[Bitcoin-development] Mechanics of a hard fork
roy at gnomon.org.uk
Thu May 7 22:08:48 UTC 2015
On Thu, May 07, 2015 at 11:49:28PM +0200, Pieter Wuille wrote:
> I would not modify my node if the change introduced a perpetual 100 BTC
> subsidy per block, even if 99% of miners went along with it.
Surely, in that scenario Bitcoin is dead. If the fork you prefer has
only 1% of the hash power it is trivially vulnerably not just to a 51%
attack but to a 501% attack, not to mention the fact that you'd only
be getting one block every 16 hours.
> A hardfork is safe when 100% of (economically relevant) users upgrade. If
> miners don't upgrade at that point, they just lose money.
> This is why a hashrate-triggered hardfork does not make sense. Either you
> believe everyone will upgrade anyway, and the hashrate doesn't matter. Or
> you are not certain, and the fork is risky, independent of what hashrate
Beliefs are all very well, but they can be wrong. Of course we should
not go ahead with a fork that we believe to be dangerous, but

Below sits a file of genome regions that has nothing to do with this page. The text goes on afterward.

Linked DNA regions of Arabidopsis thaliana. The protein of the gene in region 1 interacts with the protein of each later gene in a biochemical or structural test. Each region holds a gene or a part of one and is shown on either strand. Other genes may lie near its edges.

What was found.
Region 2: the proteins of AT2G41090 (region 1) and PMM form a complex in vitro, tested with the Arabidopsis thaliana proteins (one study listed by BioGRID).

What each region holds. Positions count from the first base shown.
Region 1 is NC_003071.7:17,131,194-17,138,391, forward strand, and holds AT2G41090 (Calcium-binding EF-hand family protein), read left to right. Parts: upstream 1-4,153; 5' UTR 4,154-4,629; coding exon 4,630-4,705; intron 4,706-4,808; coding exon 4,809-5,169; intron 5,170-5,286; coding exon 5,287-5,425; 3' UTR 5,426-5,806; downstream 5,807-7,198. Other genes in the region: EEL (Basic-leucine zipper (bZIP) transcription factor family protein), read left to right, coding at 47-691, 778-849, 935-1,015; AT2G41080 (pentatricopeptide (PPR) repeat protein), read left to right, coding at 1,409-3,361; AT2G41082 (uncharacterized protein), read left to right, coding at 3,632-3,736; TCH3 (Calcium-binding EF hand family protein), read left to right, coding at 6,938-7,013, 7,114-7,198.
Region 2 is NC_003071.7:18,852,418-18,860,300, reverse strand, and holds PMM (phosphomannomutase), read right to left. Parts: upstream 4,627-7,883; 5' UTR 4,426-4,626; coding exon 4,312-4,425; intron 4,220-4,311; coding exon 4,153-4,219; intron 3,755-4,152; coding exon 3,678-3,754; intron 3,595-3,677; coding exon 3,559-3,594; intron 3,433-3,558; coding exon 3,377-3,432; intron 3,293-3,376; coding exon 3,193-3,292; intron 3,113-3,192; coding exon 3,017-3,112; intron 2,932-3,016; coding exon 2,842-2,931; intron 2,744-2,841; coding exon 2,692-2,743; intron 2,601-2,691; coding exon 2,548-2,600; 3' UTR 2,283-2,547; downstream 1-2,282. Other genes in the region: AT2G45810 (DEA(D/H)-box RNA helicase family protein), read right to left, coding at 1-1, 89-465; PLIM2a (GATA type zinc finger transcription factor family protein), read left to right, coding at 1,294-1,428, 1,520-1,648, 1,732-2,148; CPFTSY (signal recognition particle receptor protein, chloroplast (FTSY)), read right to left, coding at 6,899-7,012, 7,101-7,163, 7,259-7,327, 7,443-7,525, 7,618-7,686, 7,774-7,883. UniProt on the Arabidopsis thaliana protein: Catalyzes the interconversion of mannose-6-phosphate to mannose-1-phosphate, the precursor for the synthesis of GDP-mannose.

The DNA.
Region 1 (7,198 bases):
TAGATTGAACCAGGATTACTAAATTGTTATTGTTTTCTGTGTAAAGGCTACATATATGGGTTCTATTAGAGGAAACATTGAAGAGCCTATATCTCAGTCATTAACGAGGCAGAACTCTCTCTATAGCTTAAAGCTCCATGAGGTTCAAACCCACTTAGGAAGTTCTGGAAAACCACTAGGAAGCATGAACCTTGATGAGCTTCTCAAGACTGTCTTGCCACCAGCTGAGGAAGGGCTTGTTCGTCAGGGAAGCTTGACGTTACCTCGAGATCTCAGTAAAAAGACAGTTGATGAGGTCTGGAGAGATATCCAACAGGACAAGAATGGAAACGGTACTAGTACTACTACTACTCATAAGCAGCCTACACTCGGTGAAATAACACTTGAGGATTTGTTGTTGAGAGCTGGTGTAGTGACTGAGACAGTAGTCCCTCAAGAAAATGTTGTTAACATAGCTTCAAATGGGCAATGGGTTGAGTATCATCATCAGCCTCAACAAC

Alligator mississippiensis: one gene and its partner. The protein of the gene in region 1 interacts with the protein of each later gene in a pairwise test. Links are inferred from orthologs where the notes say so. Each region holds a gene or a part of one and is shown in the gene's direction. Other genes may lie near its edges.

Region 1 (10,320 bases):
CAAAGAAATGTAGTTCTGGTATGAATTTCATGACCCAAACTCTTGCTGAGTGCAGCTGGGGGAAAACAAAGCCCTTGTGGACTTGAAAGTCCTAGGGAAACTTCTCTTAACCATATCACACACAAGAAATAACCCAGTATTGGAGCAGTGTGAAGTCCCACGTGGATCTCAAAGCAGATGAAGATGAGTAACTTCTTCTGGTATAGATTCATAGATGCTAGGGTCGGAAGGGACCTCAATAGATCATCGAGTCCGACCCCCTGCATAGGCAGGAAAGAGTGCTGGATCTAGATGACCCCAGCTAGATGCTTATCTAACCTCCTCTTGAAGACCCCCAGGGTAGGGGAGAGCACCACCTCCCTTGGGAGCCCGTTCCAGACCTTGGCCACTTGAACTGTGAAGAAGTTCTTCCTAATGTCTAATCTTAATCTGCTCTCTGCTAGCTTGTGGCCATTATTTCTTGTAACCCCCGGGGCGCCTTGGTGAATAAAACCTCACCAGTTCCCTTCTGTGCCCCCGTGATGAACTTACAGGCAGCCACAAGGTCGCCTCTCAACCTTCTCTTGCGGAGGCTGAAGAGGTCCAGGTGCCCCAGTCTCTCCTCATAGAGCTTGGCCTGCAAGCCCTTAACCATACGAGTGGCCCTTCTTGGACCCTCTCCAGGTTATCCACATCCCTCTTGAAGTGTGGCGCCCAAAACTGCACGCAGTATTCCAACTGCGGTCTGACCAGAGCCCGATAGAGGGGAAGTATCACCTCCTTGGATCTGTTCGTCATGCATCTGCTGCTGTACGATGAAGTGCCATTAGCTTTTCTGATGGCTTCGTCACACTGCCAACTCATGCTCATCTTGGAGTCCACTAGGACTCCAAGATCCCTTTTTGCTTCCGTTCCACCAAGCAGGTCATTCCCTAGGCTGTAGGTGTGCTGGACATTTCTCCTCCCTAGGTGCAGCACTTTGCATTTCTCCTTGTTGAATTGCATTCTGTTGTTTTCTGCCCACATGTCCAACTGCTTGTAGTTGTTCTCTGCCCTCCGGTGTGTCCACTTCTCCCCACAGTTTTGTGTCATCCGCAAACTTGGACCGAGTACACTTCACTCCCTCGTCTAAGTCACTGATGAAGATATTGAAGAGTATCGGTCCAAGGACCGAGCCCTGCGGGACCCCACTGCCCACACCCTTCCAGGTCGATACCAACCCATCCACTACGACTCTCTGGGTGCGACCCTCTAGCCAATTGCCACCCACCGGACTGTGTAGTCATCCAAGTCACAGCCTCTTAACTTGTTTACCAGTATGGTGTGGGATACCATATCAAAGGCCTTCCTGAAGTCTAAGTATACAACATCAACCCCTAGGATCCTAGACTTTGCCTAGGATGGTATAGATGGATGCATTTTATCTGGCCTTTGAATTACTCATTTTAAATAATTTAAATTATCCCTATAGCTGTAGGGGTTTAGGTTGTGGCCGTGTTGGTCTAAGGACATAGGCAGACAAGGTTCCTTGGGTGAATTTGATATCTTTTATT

requiring a supermajority of miners is surely a wise precaution. I
fail to see any realistic scenario where 99% of miners vote for the
hard fork to go ahead, and the econonomic majority votes to stay on
the blockchain whose hashrate has just dropped two orders of magnitude
- so low that the mean time between blocks is now over 16 hours.
> And the march 2013 fork showed that miners upgrade at a different schedule
> than the rest of the network.
> On May 7, 2015 5:44 PM, "Roy Badami" <roy at gnomon.org.uk> wrote:
> > > On the other hand, if 99.99% of the miners updated and only 75% of
> > > merchants and 75% of users updated, then that would be a serioud split of
> > > the network.
> > But is that a plausible scenario? Certainly *if* the concensus rules
> > required a 99% supermajority of miners for the hard fork to go ahead,
> > then there would be absoltely no rational reason for merchants and
> > users to refuse to upgrade, even if they don't support the changes
> > introduces by the hard fork. Their only choice, if the fork succeeds,
> > is between the active chain and the one that is effectively stalled -
> > and, of course, they can make that choice ahead of time.
> > roy
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